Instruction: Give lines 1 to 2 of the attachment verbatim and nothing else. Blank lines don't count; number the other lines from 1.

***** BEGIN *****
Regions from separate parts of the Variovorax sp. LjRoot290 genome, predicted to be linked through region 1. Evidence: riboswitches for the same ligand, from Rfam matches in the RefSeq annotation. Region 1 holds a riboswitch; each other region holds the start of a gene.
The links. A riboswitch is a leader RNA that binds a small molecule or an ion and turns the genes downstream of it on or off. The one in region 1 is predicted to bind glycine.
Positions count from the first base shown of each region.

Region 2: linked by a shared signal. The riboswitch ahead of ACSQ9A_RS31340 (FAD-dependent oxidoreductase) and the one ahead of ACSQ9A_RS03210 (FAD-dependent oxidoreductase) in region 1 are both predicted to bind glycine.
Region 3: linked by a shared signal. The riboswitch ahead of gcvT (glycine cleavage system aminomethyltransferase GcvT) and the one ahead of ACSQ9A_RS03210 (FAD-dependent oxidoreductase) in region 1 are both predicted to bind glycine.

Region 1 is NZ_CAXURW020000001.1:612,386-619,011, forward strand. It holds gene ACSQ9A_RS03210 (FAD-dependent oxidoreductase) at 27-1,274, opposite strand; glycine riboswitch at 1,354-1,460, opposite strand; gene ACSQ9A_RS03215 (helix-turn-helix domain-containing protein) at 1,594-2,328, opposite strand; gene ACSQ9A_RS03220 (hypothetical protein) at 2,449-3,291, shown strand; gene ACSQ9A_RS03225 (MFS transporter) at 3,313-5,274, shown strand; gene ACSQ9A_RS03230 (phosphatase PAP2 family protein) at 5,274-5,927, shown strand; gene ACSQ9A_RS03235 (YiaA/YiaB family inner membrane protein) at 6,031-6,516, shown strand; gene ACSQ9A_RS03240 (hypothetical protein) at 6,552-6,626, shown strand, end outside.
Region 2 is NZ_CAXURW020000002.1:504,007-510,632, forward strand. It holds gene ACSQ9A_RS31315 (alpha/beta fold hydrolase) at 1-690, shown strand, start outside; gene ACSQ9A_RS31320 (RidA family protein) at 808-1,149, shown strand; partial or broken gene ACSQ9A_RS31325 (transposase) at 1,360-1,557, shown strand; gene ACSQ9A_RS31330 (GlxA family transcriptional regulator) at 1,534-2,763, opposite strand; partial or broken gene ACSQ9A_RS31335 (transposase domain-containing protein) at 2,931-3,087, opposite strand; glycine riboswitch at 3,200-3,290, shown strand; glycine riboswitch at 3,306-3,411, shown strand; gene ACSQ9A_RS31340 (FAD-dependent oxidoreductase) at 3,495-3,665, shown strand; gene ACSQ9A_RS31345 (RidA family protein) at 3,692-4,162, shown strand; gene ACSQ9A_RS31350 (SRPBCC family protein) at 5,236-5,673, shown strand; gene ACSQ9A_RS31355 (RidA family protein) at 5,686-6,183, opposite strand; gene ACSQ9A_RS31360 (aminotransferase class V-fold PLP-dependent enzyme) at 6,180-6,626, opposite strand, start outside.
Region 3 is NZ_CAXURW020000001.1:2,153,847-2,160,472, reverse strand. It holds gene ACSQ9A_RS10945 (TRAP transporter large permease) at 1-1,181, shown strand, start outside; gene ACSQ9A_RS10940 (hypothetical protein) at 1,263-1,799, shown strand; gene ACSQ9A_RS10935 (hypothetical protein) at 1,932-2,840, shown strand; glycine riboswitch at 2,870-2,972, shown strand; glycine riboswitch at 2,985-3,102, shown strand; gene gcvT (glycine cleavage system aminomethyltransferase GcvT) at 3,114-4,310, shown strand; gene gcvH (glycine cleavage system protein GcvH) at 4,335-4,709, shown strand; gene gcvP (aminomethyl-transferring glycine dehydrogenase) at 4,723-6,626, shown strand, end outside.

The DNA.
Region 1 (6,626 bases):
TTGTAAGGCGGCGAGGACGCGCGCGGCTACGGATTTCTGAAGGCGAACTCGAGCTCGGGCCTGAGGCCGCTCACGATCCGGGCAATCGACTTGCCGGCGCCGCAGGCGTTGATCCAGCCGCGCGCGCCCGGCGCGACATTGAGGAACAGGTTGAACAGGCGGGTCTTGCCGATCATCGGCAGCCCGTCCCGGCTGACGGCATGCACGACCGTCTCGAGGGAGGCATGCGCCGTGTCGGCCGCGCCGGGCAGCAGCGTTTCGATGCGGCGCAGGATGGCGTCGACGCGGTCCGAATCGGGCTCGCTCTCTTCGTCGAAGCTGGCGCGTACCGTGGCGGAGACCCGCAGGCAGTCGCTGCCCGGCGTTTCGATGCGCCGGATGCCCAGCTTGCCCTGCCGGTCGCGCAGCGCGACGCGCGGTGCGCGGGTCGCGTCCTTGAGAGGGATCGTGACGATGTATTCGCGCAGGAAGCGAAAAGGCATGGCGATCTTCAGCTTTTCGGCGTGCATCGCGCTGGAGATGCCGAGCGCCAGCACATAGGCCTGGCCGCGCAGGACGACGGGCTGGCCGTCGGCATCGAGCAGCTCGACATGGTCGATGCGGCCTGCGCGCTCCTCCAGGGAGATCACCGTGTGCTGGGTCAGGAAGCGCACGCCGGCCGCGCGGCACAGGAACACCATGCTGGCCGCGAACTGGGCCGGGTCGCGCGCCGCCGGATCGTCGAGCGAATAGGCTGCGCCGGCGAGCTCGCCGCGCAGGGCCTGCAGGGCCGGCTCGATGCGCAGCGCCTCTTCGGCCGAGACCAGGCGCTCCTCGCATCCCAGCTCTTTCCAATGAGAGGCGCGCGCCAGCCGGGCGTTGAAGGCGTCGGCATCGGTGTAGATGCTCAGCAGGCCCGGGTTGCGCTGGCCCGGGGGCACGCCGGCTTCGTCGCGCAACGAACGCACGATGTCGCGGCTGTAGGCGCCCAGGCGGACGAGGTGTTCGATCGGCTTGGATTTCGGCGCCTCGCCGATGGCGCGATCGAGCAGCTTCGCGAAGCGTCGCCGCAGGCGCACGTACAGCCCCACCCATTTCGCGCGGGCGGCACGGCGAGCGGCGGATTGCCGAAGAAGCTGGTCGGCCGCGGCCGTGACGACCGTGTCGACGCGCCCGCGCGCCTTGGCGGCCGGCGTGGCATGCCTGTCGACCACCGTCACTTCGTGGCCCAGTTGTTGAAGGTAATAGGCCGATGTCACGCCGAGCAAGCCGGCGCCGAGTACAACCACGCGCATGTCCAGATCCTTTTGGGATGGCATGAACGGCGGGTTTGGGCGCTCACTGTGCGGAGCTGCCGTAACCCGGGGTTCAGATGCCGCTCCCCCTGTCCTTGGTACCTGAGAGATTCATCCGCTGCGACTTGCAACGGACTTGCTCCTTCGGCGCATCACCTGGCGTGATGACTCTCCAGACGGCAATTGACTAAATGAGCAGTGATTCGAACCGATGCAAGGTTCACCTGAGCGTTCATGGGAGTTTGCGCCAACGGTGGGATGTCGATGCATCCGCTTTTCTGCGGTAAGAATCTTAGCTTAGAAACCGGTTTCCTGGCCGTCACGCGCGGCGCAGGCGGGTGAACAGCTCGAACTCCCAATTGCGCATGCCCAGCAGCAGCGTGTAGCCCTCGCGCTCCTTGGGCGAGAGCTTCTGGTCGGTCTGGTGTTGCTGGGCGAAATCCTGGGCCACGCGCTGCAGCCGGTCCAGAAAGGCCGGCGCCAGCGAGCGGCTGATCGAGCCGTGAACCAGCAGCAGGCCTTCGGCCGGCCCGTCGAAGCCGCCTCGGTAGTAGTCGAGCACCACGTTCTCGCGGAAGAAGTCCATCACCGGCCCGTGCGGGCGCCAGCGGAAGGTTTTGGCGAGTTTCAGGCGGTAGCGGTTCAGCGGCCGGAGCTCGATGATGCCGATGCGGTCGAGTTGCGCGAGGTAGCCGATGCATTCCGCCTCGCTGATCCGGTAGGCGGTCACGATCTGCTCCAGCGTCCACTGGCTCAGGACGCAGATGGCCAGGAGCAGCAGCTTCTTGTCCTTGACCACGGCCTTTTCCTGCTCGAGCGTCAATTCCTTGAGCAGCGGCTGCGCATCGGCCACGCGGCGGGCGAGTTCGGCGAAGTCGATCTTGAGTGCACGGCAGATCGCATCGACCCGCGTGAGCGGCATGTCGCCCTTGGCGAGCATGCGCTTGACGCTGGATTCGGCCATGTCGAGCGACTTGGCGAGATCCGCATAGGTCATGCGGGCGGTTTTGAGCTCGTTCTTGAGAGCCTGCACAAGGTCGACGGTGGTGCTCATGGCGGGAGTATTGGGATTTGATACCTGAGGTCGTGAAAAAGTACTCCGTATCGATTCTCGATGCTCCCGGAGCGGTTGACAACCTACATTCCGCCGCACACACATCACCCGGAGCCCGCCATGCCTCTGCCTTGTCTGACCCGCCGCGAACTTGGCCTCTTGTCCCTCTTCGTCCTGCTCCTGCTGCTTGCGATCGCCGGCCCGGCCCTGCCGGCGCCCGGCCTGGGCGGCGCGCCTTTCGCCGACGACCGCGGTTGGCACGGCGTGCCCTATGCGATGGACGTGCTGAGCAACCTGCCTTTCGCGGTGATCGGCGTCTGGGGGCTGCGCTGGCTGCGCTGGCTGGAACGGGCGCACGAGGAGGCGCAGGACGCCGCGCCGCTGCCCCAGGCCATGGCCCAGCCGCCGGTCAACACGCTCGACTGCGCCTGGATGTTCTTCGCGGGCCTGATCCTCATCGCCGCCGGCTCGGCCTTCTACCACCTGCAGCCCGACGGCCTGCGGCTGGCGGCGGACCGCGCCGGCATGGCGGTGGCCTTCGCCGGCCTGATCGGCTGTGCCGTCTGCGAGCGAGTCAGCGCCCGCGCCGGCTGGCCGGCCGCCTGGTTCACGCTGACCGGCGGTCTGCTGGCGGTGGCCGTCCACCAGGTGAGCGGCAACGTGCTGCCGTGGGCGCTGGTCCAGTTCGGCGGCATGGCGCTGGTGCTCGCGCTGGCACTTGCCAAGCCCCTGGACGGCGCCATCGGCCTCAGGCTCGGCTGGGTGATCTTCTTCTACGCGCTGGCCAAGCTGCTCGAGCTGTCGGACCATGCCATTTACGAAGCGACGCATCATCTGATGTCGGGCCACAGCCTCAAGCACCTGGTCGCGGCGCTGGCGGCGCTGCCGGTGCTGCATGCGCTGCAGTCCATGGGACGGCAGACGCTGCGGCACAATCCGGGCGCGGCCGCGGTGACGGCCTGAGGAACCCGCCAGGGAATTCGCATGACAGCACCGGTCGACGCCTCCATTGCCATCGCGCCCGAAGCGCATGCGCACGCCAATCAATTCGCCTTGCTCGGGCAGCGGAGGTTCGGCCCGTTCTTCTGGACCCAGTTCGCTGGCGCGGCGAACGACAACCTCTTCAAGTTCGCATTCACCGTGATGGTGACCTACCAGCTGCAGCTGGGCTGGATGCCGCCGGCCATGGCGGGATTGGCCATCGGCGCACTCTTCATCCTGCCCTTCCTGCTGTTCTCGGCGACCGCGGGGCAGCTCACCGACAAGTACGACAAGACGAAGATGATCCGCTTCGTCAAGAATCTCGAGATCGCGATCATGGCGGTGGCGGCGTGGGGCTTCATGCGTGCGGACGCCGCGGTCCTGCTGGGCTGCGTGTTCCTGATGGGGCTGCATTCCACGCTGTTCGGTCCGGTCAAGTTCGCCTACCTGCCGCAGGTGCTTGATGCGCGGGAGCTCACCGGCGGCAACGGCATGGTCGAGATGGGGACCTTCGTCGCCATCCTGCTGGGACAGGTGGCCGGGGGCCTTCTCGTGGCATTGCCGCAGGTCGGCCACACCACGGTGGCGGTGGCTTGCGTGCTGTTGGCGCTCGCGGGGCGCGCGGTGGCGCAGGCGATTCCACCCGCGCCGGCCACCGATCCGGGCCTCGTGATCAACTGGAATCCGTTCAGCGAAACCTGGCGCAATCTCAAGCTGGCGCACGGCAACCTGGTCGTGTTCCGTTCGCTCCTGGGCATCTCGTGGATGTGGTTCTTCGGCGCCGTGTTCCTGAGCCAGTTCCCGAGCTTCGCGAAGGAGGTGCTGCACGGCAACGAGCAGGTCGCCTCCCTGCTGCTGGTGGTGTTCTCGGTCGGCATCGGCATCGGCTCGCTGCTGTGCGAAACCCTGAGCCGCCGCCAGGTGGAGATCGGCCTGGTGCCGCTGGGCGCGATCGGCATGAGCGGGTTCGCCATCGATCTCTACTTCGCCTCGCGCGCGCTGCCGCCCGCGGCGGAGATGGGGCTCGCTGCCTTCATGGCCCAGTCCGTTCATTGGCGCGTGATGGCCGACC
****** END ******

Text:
Regions from separate parts of the Variovorax sp. LjRoot290 genome, predicted to be linked through region 1. Evidence: riboswitches for the same ligand, from Rfam matches in the RefSeq annotation. Region 1 holds a riboswitch; each other region holds the start of a gene.
The links. A riboswitch is a leader RNA that binds a small molecule or an ion and turns the genes downstream of it on or off. The one in region 1 is predicted to bind glycine.